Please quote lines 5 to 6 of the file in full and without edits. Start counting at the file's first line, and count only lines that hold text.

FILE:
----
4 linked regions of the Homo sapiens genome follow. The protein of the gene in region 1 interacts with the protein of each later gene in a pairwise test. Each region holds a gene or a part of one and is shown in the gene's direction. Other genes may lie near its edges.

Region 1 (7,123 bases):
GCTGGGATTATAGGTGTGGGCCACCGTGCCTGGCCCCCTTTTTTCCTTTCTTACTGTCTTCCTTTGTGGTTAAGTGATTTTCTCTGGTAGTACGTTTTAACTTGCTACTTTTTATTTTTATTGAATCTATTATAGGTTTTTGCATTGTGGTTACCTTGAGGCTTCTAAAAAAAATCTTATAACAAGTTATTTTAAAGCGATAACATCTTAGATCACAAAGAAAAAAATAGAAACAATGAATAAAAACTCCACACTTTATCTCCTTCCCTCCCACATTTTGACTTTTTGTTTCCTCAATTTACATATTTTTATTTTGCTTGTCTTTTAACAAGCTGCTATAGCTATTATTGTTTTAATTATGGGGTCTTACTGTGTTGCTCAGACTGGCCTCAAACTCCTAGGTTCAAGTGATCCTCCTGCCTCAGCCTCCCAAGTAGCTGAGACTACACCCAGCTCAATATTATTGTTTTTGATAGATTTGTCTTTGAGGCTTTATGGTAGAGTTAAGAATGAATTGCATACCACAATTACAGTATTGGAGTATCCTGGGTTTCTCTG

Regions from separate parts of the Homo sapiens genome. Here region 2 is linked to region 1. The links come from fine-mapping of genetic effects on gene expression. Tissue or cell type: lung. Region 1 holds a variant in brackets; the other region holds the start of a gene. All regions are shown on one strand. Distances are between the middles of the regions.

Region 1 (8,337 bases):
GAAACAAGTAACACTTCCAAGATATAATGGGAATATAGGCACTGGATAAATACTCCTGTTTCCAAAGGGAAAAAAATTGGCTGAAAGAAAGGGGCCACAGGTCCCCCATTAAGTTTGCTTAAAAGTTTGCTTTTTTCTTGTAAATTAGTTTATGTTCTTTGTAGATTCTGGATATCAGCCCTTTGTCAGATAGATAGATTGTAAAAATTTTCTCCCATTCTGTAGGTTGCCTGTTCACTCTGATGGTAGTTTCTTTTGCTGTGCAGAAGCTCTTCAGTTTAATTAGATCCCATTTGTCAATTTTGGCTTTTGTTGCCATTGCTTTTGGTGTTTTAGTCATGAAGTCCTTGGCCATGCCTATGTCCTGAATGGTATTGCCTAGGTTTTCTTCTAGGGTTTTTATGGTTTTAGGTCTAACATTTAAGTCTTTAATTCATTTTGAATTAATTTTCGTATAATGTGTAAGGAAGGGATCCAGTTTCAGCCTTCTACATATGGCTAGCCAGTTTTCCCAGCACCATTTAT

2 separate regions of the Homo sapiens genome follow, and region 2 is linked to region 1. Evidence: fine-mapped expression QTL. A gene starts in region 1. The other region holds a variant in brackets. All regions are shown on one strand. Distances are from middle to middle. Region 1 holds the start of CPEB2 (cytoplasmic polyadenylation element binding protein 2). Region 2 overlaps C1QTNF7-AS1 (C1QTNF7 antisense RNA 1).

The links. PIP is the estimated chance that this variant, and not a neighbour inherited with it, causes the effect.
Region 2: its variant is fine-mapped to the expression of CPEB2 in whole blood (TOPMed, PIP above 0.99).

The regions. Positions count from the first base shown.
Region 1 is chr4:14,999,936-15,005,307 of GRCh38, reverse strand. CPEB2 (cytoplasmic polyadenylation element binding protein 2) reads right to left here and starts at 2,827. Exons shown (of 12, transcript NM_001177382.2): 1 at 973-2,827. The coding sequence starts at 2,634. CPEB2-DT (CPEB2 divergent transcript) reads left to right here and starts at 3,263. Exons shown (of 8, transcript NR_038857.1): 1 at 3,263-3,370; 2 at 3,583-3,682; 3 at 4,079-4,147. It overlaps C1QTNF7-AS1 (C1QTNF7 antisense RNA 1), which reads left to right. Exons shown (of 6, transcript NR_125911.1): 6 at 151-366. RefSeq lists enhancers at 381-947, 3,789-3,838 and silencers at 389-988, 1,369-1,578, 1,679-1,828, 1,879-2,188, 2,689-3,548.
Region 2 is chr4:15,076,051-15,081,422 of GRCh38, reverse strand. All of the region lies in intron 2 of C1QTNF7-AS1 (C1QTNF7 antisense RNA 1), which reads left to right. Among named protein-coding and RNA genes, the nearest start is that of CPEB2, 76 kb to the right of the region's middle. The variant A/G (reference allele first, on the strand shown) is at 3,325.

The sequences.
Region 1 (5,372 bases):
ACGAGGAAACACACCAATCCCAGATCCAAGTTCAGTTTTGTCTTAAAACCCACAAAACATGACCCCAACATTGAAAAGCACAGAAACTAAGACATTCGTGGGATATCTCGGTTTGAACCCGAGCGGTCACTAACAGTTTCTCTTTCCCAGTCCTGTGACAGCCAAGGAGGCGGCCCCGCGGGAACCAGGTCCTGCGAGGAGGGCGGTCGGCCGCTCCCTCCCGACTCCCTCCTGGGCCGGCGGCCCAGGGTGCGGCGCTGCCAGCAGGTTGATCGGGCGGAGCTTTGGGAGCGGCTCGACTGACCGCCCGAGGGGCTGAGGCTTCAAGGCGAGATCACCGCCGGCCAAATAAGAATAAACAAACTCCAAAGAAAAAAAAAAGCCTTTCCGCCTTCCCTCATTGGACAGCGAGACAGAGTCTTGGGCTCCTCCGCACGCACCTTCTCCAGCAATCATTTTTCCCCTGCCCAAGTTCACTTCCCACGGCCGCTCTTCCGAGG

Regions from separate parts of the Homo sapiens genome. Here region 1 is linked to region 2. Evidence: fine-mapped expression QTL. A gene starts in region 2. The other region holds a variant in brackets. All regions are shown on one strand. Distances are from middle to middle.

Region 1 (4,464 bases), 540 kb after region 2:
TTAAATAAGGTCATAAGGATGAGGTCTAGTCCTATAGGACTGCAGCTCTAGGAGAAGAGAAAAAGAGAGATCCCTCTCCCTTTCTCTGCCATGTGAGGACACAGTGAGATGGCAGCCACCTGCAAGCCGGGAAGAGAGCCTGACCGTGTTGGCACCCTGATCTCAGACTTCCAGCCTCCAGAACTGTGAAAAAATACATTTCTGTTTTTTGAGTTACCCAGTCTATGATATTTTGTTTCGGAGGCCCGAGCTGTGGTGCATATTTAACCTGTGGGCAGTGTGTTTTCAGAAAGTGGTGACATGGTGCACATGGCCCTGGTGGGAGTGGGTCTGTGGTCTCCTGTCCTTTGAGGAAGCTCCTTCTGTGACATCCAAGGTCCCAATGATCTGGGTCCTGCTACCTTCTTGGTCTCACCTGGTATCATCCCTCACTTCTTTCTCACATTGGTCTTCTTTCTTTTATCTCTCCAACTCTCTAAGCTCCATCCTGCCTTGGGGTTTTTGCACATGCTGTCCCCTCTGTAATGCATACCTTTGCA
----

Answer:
Region 1 (8,337 bases):
GAAACAAGTAACACTTCCAAGATATAATGGGAATATAGGCACTGGATAAATACTCCTGTTTCCAAAGGGAAAAAAATTGGCTGAAAGAAAGGGGCCACAGGTCCCCCATTAAGTTTGCTTAAAAGTTTGCTTTTTTCTTGTAAATTAGTTTATGTTCTTTGTAGATTCTGGATATCAGCCCTTTGTCAGATAGATAGATTGTAAAAATTTTCTCCCATTCTGTAGGTTGCCTGTTCACTCTGATGGTAGTTTCTTTTGCTGTGCAGAAGCTCTTCAGTTTAATTAGATCCCATTTGTCAATTTTGGCTTTTGTTGCCATTGCTTTTGGTGTTTTAGTCATGAAGTCCTTGGCCATGCCTATGTCCTGAATGGTATTGCCTAGGTTTTCTTCTAGGGTTTTTATGGTTTTAGGTCTAACATTTAAGTCTTTAATTCATTTTGAATTAATTTTCGTATAATGTGTAAGGAAGGGATCCAGTTTCAGCCTTCTACATATGGCTAGCCAGTTTTCCCAGCACCATTTAT